Coronavirus, Race, And Why It's Important To Track That Data : Code Switch Throughout the coronavirus pandemic, numbers have been flying at us about the spread of the illness—and then the next minute those same numbers are refuted. This week, we're talking to Alexis Madrigal at The Atlantic about why the data is so all over the place, and why that matters, especially for people of color.
NPR logo

The News Beyond The COVID Numbers

  • Download
  • <iframe src="https://www.npr.org/player/embed/840609912/840685792" width="100%" height="290" frameborder="0" scrolling="no" title="NPR embedded audio player">
  • Transcript
The News Beyond The COVID Numbers

The News Beyond The COVID Numbers

The News Beyond The COVID Numbers

  • Download
  • <iframe src="https://www.npr.org/player/embed/840609912/840685792" width="100%" height="290" frameborder="0" scrolling="no" title="NPR embedded audio player">
  • Transcript
Nam Y. Huh/AP
Chicago Police officers wait to get vital PPE from the World Vision in Chicago
Nam Y. Huh/AP

Throughout the coronavirus pandemic, numbers have been flying at us about the spread of the disease—and then the next minute those same numbers are refuted. Part of the problem? The federal government hasn't produced reliable statistics about the coronavirus's spread, whether that's the number of people who have been tested or hospitalized, or how many have died from the virus.

Enter the "pirate CDC," as The Atlantic staff writer Alexis Madrigal calls the Covid Tracking Project, which he helped found. The project is a volunteer organization dedicated to collecting, checking (then double-checking) and publishing the COVID-19-related statistics compiled by the health departments in all 50 states, the District of Columbia and the U.S. territories. Now, they've started to collect another vital data point: the racial breakdown of who has been affected by the coronavirus.

This week on the podcast, we talked about the importance of tracking the coronavirus's impact on different racial groups, and how to translate that data into actual improvements in health disparities. Below is a small snippet of my conversation with Alexis.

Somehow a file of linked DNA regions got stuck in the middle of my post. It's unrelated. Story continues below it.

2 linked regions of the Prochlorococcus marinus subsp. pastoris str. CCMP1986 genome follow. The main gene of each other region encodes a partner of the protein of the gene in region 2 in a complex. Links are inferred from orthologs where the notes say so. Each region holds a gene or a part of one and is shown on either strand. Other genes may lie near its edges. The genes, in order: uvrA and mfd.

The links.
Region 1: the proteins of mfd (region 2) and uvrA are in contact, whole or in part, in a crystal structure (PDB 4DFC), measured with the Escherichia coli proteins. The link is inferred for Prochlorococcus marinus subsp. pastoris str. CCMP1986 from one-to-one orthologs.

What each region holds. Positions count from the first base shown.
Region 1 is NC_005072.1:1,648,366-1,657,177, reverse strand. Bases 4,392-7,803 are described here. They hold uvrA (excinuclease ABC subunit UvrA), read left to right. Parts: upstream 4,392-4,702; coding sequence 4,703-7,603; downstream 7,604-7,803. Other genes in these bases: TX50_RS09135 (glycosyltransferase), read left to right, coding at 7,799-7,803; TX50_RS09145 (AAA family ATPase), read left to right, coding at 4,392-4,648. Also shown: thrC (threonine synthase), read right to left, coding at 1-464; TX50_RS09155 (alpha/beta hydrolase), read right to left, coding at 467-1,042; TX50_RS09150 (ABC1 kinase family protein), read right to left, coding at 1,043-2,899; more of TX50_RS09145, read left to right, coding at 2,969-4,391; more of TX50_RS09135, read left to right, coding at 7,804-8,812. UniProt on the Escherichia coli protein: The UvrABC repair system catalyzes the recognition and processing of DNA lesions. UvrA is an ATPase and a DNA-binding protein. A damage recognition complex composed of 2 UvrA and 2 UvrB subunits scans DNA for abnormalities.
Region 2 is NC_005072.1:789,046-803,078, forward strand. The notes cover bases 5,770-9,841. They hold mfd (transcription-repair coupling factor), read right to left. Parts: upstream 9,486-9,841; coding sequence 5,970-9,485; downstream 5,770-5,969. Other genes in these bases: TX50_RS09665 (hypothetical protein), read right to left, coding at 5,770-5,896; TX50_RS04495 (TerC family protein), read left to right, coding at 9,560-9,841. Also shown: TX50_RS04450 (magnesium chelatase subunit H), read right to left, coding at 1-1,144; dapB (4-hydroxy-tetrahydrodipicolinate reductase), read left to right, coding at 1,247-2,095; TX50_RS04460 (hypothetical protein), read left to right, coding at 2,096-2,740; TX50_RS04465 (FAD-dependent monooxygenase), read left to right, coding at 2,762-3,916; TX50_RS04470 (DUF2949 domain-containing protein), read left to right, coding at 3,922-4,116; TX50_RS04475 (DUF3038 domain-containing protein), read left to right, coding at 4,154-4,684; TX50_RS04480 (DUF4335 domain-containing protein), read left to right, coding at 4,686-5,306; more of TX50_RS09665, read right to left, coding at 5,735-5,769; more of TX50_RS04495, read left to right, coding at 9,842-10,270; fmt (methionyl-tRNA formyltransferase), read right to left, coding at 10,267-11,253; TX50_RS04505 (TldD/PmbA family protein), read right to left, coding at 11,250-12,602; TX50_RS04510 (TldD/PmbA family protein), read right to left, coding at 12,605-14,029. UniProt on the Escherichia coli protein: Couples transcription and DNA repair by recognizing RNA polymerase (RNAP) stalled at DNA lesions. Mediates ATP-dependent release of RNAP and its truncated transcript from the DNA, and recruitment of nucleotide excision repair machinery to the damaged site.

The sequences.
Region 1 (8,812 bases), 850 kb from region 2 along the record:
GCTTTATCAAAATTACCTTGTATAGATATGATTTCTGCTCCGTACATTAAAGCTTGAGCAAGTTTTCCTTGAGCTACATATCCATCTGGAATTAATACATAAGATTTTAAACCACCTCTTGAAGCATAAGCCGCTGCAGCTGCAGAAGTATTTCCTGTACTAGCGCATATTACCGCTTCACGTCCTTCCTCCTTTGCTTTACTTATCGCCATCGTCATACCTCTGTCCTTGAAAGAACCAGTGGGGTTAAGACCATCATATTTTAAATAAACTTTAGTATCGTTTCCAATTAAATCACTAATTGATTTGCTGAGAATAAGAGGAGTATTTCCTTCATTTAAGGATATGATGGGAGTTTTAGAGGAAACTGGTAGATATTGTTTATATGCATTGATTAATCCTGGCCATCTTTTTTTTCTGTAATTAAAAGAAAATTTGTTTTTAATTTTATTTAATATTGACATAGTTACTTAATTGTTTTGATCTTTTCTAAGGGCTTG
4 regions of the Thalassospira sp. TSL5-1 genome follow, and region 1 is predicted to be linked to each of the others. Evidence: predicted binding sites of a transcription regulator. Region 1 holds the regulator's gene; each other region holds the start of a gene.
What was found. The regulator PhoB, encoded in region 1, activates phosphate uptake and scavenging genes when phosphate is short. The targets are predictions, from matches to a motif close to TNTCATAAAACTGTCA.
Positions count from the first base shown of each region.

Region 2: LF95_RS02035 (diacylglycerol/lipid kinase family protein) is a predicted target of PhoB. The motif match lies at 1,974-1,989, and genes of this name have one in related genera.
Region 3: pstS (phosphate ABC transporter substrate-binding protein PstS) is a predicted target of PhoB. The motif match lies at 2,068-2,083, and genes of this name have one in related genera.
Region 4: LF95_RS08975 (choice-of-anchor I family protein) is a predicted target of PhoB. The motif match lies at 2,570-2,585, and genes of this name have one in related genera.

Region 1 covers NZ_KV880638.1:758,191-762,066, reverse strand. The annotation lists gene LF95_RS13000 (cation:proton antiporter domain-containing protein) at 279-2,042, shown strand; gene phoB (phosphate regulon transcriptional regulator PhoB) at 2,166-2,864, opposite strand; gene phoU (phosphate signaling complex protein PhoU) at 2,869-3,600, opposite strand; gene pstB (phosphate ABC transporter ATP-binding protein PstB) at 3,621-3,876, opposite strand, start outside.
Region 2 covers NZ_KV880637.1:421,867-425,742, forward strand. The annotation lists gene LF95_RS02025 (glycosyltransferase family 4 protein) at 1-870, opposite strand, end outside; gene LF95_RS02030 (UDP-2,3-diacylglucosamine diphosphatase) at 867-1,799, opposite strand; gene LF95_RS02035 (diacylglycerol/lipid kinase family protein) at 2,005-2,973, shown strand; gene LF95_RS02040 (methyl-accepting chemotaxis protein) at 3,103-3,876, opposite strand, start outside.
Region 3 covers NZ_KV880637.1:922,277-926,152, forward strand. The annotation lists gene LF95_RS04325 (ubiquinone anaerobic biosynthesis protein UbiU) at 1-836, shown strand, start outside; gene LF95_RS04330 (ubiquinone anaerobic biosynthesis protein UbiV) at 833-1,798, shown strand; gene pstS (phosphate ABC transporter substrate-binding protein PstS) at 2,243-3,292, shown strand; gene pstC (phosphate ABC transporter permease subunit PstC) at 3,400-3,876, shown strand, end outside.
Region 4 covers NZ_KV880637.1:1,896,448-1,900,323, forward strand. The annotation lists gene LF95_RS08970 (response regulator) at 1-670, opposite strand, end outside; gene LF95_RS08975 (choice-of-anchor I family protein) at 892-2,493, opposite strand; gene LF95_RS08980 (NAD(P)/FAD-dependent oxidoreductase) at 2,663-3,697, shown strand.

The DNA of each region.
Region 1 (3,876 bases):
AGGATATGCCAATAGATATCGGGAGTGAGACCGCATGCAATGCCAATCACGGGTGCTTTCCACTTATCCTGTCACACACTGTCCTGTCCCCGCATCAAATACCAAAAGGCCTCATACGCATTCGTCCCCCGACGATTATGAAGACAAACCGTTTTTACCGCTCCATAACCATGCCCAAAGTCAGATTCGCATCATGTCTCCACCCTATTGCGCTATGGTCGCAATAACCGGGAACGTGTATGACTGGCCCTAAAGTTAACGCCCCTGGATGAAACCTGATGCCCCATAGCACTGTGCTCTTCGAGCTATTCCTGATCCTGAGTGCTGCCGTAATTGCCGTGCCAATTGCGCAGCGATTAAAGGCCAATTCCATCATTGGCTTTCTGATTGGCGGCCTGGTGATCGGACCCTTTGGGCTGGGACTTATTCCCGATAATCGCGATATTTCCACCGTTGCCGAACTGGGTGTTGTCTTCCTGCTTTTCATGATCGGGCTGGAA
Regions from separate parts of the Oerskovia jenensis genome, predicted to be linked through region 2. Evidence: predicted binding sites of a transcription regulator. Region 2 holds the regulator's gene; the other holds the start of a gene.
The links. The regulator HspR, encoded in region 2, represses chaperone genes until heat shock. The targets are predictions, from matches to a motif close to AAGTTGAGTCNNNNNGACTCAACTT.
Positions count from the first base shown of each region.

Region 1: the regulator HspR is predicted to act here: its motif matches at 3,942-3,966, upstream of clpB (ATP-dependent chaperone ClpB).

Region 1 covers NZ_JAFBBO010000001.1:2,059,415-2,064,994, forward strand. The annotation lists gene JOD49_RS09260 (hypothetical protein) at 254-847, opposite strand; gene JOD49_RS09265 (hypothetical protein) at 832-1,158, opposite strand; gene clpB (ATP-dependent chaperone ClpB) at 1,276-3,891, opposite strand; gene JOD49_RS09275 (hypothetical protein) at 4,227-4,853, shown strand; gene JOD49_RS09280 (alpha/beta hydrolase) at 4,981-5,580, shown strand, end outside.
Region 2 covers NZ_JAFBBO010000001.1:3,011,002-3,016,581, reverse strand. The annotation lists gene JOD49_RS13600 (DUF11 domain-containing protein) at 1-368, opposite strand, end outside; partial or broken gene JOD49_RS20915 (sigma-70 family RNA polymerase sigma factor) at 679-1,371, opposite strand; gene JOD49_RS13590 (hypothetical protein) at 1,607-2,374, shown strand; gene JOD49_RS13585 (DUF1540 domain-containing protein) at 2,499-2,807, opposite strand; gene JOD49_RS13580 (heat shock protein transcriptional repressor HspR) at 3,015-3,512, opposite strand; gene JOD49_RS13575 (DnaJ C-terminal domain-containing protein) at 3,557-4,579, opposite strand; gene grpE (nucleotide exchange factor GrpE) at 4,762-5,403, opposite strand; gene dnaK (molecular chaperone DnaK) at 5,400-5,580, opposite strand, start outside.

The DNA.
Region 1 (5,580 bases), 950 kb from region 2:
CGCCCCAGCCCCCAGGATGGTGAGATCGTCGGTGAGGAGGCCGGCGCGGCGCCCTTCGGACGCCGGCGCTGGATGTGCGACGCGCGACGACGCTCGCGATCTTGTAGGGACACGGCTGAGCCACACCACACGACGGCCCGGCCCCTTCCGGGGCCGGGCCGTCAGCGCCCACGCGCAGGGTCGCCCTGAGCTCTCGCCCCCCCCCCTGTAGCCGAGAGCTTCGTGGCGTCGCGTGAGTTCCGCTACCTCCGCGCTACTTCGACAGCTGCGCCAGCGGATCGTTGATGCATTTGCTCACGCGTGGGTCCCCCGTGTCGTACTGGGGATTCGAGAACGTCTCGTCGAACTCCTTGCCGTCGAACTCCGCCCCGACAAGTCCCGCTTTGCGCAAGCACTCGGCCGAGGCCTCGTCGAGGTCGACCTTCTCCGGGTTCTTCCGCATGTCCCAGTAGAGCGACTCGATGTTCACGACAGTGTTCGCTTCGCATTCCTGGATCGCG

This interview has been edited and condensed for clarity.

You recently added this other layer to your data collection: the COVID-19 racial data tracker. Why did you do that?

We were seeing that some states were beginning to provide racial data. But my colleague at the Atlantic, Ibram X. Kendi, and another colleague named Vann Newkirk, wrote these very powerful essays about both what was going on in the South, in Vann's case, and how we need this racial data to understand what's going on in this outbreak, in Ibram's case.

[So Ibram and I] got in touch. He has a group at American University called the Antiracist Research and Policy Center, and we've started to collect this data now.

Listeners to the show will probably find the way that the states are reporting this data somewhere between exasperating, hilarious and horrifying. But, you know, it's the classic stuff. For example, some states are reporting Hispanic as a race alongside Asian, black and white. (Editor's note: On other government forms, such as the 2020 census, Hispanic is not considered a race, but instead an ethnicity.)

One group in particular that I am thinking a lot about are black Hispanic people, such as black Dominicans and Puerto Ricans. We know that there are health disparities. We know that they're affected by segregation. We know that a lot of other things have shown [black Hispanic] groups to have really different outcomes from white Hispanic people. And we really want to be able to track that independently, especially given the concentration of those folks in New York and the concentration of the outbreak in New York. We don't even know if black Dominicans are being filed in as "black" or they're being filed as "Hispanic." It just shows the way that racial categorization is fluid, and oftentimes ridiculous. It also shows that we actually need ways of tracking this that would actually show these disparities instead of hide them.